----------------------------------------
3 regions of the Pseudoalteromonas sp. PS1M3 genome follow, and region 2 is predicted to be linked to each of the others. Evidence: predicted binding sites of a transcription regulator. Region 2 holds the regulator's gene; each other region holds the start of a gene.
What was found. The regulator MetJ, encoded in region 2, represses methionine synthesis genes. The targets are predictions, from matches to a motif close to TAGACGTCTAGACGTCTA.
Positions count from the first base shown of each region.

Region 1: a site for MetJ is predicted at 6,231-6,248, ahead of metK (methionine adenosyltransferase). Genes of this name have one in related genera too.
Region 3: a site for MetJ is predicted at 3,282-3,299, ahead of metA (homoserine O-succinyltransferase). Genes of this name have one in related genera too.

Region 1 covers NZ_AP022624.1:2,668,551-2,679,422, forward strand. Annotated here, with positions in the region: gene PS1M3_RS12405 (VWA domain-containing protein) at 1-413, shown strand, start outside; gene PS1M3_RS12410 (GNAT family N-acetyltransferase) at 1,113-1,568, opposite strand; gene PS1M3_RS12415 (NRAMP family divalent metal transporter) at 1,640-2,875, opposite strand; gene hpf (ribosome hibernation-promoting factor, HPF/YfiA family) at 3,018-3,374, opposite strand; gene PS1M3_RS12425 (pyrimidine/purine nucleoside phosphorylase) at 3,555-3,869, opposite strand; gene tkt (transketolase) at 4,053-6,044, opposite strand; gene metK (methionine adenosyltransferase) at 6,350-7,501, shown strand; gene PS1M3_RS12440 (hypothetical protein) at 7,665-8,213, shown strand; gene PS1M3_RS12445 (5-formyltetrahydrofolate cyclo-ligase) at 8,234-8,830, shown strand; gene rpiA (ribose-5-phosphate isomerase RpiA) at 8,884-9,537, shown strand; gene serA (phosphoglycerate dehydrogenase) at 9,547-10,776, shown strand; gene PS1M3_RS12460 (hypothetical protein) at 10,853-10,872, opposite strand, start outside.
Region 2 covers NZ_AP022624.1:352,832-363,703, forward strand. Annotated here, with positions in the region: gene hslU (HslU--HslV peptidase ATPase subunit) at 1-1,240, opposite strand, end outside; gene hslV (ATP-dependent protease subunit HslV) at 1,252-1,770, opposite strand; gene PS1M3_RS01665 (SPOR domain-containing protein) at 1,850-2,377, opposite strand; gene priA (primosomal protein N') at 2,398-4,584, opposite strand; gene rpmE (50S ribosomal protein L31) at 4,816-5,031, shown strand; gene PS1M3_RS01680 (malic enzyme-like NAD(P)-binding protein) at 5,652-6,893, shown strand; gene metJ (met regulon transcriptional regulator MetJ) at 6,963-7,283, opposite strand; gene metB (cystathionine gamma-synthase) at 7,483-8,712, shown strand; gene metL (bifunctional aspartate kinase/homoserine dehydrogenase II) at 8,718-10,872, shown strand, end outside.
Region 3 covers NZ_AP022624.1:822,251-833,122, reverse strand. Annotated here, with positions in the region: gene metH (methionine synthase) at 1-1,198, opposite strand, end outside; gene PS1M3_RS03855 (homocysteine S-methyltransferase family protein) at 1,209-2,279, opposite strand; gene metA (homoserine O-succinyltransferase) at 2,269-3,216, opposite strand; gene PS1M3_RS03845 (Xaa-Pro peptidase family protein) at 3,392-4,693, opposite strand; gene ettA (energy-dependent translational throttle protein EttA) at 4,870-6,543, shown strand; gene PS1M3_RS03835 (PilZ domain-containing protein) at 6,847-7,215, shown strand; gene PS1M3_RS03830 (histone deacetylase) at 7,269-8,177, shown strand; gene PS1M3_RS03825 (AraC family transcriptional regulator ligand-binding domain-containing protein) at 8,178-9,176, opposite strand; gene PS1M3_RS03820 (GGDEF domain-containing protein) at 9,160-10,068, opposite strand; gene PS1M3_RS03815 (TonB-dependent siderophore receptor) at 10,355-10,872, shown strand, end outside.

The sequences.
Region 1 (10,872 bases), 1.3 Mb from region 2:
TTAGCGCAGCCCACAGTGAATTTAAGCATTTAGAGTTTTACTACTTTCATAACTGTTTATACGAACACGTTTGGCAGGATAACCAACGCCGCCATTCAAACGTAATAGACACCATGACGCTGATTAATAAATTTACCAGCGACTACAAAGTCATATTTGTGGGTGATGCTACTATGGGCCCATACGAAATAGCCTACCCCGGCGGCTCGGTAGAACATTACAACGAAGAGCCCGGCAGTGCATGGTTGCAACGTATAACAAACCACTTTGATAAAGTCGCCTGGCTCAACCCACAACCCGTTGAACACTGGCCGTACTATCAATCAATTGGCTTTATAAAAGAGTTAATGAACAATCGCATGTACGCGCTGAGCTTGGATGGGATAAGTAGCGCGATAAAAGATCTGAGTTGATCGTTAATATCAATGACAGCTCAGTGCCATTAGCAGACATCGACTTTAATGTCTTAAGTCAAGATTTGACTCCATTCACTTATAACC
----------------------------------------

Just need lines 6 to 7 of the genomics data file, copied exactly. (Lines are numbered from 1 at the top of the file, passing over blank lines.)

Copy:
Region 1 covers NZ_AP022624.1:2,668,551-2,679,422, forward strand. Annotated here, with positions in the region: gene PS1M3_RS12405 (VWA domain-containing protein) at 1-413, shown strand, start outside; gene PS1M3_RS12410 (GNAT family N-acetyltransferase) at 1,113-1,568, opposite strand; gene PS1M3_RS12415 (NRAMP family divalent metal transporter) at 1,640-2,875, opposite strand; gene hpf (ribosome hibernation-promoting factor, HPF/YfiA family) at 3,018-3,374, opposite strand; gene PS1M3_RS12425 (pyrimidine/purine nucleoside phosphorylase) at 3,555-3,869, opposite strand; gene tkt (transketolase) at 4,053-6,044, opposite strand; gene metK (methionine adenosyltransferase) at 6,350-7,501, shown strand; gene PS1M3_RS12440 (hypothetical protein) at 7,665-8,213, shown strand; gene PS1M3_RS12445 (5-formyltetrahydrofolate cyclo-ligase) at 8,234-8,830, shown strand; gene rpiA (ribose-5-phosphate isomerase RpiA) at 8,884-9,537, shown strand; gene serA (phosphoglycerate dehydrogenase) at 9,547-10,776, shown strand; gene PS1M3_RS12460 (hypothetical protein) at 10,853-10,872, opposite strand, start outside.
Region 2 covers NZ_AP022624.1:352,832-363,703, forward strand. Annotated here, with positions in the region: gene hslU (HslU--HslV peptidase ATPase subunit) at 1-1,240, opposite strand, end outside; gene hslV (ATP-dependent protease subunit HslV) at 1,252-1,770, opposite strand; gene PS1M3_RS01665 (SPOR domain-containing protein) at 1,850-2,377, opposite strand; gene priA (primosomal protein N') at 2,398-4,584, opposite strand; gene rpmE (50S ribosomal protein L31) at 4,816-5,031, shown strand; gene PS1M3_RS01680 (malic enzyme-like NAD(P)-binding protein) at 5,652-6,893, shown strand; gene metJ (met regulon transcriptional regulator MetJ) at 6,963-7,283, opposite strand; gene metB (cystathionine gamma-synthase) at 7,483-8,712, shown strand; gene metL (bifunctional aspartate kinase/homoserine dehydrogenase II) at 8,718-10,872, shown strand, end outside.